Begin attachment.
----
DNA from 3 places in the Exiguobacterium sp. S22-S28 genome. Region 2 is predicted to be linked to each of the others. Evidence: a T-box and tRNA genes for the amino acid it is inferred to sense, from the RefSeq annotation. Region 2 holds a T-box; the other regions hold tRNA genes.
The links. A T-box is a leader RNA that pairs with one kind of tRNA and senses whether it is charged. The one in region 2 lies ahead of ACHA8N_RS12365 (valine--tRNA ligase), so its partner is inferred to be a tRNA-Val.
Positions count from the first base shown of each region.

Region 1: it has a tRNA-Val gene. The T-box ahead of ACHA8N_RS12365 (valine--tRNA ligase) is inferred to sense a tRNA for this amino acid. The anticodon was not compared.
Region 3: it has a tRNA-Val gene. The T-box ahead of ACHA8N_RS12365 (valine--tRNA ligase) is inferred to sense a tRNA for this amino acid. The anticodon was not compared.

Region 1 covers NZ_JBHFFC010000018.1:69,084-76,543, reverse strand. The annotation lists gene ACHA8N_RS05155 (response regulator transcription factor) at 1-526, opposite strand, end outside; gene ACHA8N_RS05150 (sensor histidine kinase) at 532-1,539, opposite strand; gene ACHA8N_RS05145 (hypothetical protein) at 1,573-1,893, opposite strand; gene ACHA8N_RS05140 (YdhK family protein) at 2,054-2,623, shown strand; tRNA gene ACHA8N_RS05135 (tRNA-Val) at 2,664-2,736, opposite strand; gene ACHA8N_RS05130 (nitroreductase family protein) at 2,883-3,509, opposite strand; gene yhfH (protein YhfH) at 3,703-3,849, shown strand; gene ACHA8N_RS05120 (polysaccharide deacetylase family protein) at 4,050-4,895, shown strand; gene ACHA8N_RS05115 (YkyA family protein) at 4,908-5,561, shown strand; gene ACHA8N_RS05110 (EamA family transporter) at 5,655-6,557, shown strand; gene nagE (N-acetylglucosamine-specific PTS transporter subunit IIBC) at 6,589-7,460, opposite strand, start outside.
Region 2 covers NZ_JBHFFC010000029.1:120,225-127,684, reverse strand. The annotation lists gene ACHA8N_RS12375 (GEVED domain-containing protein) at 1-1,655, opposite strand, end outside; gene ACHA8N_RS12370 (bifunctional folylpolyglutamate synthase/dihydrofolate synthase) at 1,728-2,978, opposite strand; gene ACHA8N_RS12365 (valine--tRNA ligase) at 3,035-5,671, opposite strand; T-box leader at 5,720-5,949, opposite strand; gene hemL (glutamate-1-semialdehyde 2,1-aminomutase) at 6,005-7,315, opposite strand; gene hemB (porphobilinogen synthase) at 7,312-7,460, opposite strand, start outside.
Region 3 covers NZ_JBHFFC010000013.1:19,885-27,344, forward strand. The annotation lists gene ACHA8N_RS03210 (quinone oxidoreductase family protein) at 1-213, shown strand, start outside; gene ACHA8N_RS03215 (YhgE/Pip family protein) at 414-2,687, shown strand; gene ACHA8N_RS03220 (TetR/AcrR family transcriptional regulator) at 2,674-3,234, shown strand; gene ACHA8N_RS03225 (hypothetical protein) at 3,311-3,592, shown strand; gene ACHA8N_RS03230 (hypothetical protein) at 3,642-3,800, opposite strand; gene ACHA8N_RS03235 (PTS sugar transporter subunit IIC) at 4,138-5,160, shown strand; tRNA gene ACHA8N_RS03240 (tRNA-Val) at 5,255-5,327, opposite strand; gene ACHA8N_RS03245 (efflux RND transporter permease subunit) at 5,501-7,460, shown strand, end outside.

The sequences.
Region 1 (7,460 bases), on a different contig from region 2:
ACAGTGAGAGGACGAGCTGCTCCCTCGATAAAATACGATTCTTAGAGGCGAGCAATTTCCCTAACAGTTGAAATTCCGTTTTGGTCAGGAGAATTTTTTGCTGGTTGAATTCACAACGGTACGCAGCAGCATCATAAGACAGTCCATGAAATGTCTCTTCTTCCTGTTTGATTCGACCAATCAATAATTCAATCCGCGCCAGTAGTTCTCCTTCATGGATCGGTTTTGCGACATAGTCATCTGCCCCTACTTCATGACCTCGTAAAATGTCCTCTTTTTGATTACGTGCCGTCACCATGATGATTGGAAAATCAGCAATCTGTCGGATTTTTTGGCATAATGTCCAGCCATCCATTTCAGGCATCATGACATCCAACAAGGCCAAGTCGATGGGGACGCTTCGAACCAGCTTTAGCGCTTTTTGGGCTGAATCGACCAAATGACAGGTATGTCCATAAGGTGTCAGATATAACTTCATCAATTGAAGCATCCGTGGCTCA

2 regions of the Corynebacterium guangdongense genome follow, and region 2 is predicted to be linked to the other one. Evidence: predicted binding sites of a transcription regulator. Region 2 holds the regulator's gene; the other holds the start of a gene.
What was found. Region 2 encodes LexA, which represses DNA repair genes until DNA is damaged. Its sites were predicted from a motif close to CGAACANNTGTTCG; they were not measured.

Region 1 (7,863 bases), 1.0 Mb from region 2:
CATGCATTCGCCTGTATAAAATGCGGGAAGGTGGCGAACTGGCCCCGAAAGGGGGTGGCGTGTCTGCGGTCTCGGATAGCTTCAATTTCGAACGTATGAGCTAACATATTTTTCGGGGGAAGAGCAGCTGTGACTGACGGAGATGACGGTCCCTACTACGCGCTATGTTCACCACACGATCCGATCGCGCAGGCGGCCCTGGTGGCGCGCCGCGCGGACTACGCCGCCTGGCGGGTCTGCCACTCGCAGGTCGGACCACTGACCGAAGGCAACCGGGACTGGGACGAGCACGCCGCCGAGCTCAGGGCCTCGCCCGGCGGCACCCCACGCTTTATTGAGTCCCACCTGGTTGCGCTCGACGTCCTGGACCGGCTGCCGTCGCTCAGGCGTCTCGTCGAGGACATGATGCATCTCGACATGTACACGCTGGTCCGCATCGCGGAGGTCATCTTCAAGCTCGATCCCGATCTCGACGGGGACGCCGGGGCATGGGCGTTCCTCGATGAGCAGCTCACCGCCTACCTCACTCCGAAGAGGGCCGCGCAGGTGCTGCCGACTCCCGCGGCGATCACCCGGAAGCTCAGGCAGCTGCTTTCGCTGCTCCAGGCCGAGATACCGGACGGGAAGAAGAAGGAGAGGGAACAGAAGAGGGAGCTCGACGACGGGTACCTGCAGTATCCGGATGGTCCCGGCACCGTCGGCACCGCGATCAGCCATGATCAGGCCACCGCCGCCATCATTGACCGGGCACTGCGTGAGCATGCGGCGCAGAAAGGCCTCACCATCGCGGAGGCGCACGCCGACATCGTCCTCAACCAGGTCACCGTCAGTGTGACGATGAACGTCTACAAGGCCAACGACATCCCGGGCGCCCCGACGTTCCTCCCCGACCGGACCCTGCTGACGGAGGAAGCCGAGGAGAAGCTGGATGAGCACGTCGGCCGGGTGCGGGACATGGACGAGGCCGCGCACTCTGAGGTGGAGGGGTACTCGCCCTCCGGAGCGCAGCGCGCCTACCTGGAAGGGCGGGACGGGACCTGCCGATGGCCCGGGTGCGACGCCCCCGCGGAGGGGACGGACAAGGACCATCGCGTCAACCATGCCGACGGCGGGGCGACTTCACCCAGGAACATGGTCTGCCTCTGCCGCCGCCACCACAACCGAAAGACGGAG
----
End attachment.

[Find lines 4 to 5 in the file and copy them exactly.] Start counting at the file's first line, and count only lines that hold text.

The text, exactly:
Region 1: it has a tRNA-Val gene. The T-box ahead of ACHA8N_RS12365 (valine--tRNA ligase) is inferred to sense a tRNA for this amino acid. The anticodon was not compared.
Region 3: it has a tRNA-Val gene. The T-box ahead of ACHA8N_RS12365 (valine--tRNA ligase) is inferred to sense a tRNA for this amino acid. The anticodon was not compared.